Turkey: First Kurdish fighters cross border

PKK fighters re-entered northern Iraq yesterday. Picture: Reuters
PKK fighters re-entered northern Iraq yesterday. Picture: Reuters
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TIRED and caked in mud, the first group of Kurdish guerrillas to leave Turkey under a peace plan to end three decades of war came down a mountain into Iraq to be embraced by waiting comrades.

Kurdistan Workers Party (PKK) fighters began leaving south-eastern Turkey last week following a March ceasefire declared by jailed leader Abdullah Ocalan to end a conflict that has killed 40,000 people.

The 15 men and women dressed in baggy green fatigues walked in single file yesterday into a valley at Heror near Metina mountain. They carried Kalashnikovs and rucksacks with rolled-up sleeping mats.

“For seven days we were on the road and the conditions were very tough. There was snow, it didn’t stop raining and the road was muddy,” said one of the guerrillas called Sorkhwein, a grenade visible inside her jacket.

Ocalan was sentenced to hang after he was captured by Turkish special forces in 1999 in Kenya but this was commuted to life when Turkey abandoned the death penalty as part of reforms intended to open the doors of the European Union. The peace plan is a gamble for premier Tayyip Erdogan who could face a nationalist backlash before elections next year. But recent polls show public support for a process that could bring a degree of stability to a turbulent area bordering Iraq, Iran and Syria.

Television footage of the militants’ arrival in Iraq did not immediately feature on major Turkish broadcasters, reflecting public sensitivities.

“Our issue will be solved with the release of our leader Apo [Ocalan] from prison. Then everything will be solved,” Sorkhwein said as the rebels gathered around a campfire.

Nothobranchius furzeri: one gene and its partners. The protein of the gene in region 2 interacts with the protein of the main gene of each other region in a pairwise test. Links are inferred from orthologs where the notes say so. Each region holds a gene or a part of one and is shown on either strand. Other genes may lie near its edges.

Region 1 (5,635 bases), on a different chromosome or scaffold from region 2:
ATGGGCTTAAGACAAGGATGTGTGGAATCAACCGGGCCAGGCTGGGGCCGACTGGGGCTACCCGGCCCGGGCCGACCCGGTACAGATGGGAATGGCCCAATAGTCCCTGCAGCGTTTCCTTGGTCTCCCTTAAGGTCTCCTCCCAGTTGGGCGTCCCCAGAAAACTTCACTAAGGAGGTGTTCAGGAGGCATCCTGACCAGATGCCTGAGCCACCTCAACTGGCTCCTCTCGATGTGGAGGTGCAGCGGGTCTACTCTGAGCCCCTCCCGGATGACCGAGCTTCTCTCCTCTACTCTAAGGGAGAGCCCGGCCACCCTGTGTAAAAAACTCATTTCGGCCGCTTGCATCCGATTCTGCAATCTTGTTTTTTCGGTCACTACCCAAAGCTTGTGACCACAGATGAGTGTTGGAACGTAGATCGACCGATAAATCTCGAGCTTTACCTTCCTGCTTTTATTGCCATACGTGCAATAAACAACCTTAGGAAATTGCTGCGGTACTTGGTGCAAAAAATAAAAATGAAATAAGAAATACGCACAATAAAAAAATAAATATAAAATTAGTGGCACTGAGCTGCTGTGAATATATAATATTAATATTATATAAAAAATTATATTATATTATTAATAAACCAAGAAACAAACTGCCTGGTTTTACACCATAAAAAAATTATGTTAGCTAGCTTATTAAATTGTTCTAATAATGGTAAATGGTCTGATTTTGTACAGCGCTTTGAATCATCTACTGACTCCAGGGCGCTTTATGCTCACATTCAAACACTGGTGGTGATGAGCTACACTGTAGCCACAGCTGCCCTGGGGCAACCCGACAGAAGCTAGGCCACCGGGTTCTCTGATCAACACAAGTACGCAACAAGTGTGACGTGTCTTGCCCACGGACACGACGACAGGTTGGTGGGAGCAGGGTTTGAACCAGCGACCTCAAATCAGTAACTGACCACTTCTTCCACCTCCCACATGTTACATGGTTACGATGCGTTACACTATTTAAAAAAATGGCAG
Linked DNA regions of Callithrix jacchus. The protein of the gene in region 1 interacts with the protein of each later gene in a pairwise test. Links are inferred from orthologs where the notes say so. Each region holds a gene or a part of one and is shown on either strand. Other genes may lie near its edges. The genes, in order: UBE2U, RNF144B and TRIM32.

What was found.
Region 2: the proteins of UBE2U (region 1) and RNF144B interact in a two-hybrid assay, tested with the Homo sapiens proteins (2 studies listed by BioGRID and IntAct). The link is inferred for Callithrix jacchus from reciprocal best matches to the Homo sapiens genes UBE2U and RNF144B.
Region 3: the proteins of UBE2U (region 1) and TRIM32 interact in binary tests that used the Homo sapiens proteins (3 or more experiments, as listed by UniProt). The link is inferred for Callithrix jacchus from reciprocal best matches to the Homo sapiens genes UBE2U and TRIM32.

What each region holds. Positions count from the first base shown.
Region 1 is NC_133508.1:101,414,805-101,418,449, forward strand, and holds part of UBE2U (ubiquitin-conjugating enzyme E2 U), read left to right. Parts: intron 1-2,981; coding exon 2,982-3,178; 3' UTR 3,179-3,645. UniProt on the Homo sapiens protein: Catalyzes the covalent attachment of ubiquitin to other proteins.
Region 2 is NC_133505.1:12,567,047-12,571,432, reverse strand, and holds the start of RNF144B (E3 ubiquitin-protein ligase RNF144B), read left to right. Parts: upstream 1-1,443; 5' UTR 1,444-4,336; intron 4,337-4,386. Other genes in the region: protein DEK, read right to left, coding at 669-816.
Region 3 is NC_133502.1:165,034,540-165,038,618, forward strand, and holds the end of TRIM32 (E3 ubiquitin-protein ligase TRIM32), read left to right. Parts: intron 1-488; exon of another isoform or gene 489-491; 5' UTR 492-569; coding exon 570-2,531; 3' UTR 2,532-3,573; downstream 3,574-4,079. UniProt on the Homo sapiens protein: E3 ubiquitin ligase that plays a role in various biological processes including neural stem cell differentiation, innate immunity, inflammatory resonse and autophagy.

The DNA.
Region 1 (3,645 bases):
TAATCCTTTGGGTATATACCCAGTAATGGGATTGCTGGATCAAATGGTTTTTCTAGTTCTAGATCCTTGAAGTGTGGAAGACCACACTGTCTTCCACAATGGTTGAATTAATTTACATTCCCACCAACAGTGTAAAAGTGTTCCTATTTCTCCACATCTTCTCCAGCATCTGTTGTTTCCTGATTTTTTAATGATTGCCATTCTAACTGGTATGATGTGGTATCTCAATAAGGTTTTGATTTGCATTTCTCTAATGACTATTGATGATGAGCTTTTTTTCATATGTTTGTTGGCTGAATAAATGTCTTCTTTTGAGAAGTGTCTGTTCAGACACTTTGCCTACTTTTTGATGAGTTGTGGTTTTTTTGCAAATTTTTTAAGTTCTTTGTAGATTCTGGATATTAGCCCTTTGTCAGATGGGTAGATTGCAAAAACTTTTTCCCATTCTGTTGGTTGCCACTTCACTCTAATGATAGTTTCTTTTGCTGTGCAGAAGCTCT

Sorkhwein was one of six female fighters in the group, illustrating the role played by women in the PKK insurgency and their wish to escape traditional gender roles.

The PKK force is small but dogged, with 3,000-4,000 fighters in the mountains of northern Iraq and some 2,000 in Turkey. The group launched its insurgency in 1984 with the goal of carving out a Kurdish state but subsequently moderated its aim to autonomy for the mainly Kurdish region of the south-east.

In talks pursued by Ocalan and Turkish officials since last autumn, Kurds have pressed for constitutional reform recognising their cultural, political and linguistic rights with an end to the stress on Turkish identity. The militants said it was now up to Ankara to address the grievances of Kurds, who make up around 20 per cent of Turkey’s 76 million population. “We ask the Turkish side to be sincere with us so we can achieve the common interest,” said Ciger Gewker, another of the arriving militants. “The next step is up to Turkey. If they deal with our move in a positive manner it will be quicker.”

Baghdad has rejected the deal that brings the PKK guerrillas back into Iraq, warning that the entry of more armed Kurdish fighters could harm Iraq’s security and add tension to already poor relations between its autonomous Kurdish region and the central government. The two sides are already in conflict over contested areas, including key oil-producing sectors.

During a session yesterday, the Iraqi Cabinet reiterated its rejection of the deal and of the presence of PKK fighters, saying it “represents a flagrant violation of Iraq’s sovereignty and independence.”

The government said Iraq will file a complaint to the UN Security Council about it. “Iraq stresses its right to defend its sovereignty and independence in ways seen proper and in accordance with international laws and decisions,” said a statement.

In Heror, PKK official Furat Jakrkhouni said a larger group is expected to enter Iraq in a week’s time.